By Rob Allanson

Welcome to Whisky Magazine

It is always good to be back in Ireland, to return to the cradle of so many things that we often take for granted: distilling, Christianity, EU funding and that elusive craic.

Despite the recent economic downturn that has hit the country there seems to be a glimmer of hope, certainly in the distilling and hospitality industries. With the recent announcement from Irish Distillers that it is to revitalise that most Irish of whiskey styles, single pot still, by releasing two new expressions a year, and the purchase of Tullamore Dew by William Grant & Sons, it is easy to speculate that this once great whiskey nation is due to rise again.

Personally I do hope it happens. Having travelled from the northern outpost of Bushmills to the big three in the south there is a passion for the liquid, the distilling methods and the heritage it was all born out of. It is just a shame it has taken the public and the drinker so long to realise the gems that can be found here.

The push to bring Irish whiskey back from being a quiet interesting aside to Scotch, even with a unique style, is being lead by various quarters. The distillers themselves have found new passion and vigour. Cooley, with its visionary distiller/innovation manager, is beginning to play with mashbills, finishes and distillation times; IDL is bringing pot still back to life; we can expect big things from Grants with Tullamore (the company clearly buys with the view to expand); and finally Bushmills is carrying on its cross border collaborations that the politicians can only dream of.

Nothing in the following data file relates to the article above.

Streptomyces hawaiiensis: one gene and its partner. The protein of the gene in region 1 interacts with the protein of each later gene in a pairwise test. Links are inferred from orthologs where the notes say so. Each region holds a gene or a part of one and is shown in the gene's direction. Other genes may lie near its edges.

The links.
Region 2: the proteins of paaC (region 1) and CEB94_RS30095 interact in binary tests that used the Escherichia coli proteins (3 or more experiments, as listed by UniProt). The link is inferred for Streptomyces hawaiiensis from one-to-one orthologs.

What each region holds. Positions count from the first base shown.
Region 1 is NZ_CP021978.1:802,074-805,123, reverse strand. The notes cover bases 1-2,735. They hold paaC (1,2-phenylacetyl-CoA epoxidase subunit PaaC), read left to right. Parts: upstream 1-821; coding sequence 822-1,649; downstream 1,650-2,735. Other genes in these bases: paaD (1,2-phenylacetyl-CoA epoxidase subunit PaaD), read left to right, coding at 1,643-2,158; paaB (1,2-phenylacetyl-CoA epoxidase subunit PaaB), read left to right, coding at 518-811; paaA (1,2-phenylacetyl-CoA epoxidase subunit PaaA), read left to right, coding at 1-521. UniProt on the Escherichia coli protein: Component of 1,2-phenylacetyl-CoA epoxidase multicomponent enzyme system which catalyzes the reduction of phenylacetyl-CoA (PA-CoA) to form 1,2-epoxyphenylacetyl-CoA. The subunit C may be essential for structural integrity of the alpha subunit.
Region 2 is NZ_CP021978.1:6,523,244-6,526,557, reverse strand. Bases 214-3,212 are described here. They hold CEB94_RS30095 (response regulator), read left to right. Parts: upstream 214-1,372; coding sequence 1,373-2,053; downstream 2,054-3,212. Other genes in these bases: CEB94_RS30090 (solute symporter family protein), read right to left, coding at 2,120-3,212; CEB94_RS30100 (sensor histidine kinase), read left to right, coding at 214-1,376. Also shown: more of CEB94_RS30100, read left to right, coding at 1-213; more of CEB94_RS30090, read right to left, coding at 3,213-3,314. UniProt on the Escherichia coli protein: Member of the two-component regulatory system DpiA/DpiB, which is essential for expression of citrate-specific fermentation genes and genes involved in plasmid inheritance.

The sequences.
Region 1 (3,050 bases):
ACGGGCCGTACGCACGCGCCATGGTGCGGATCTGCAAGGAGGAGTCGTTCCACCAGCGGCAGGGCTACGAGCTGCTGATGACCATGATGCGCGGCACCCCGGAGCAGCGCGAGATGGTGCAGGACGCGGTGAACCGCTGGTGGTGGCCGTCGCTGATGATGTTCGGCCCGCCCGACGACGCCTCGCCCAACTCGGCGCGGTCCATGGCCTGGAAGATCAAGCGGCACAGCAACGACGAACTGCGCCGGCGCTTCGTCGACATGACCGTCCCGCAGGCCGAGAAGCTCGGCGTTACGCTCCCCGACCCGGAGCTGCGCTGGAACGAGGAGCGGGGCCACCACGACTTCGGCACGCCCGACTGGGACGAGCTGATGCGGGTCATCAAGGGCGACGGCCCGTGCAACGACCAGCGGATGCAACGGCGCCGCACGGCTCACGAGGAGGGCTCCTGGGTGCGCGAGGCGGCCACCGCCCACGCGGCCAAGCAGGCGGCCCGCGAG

The Irish Whiskey Society is gathering pace with its tastings and promotion of the spirit and heritage, as has Heidi Donelon with the Irish Whiskey Trail.

The real push now needs to take off in the pubs and bars. The seeds are already set with the expertise and drive of the bartenders and owners of places like L. Mulligan Grocer, the Palace and the Brooks Hotel. The revolution will not be televised, it will be distilled, matured and poured into your glass.

Speaking of pubs, one thing about being back in Dublin is just how wonderful it is to have a decent pub culture. Perhaps it's because where I live the pubs are mass market affairs with no vision. But a place like Mulligans, with its vehement support of local produce, craft brewing and whiskey is like a revelation. This what the the essence of a pub should be; the hub and supporter of the community it serves.

When I travel for the magazine it is great to find a place where you can get a decent pint and magnificent home cooked food. These places become home from home, and there are a few of them across the world. These are the boltholes where you know, even though you may only be there a few times a year, you are guaranteed a warm welcome. The only problem is you have such excellent experiences there, mainly due to the people and the atmosphere, these havens can be hard to leave and are certainly unforgettable. If you are in town drop in and say hello to the guys, it will be worth it and make sure you try the ice cream.

My thanks also go to BMW Motorrad for providing a most excellent machine, in the shape of an R1200R, for the Ireland trip.

Investment drams

Chris Hoban

Master of Malt

What whisky have you bought to keep?
The 50cl Linkwood 26 Years Old Rum cask finish. I think Linkwood is an absolutely cracking and underrated spirit.

What whisky will you sell or open soon?
I’ll open The Glenlivet 21 Years Old released for the re-opening of the distillery when I met Prince Charles.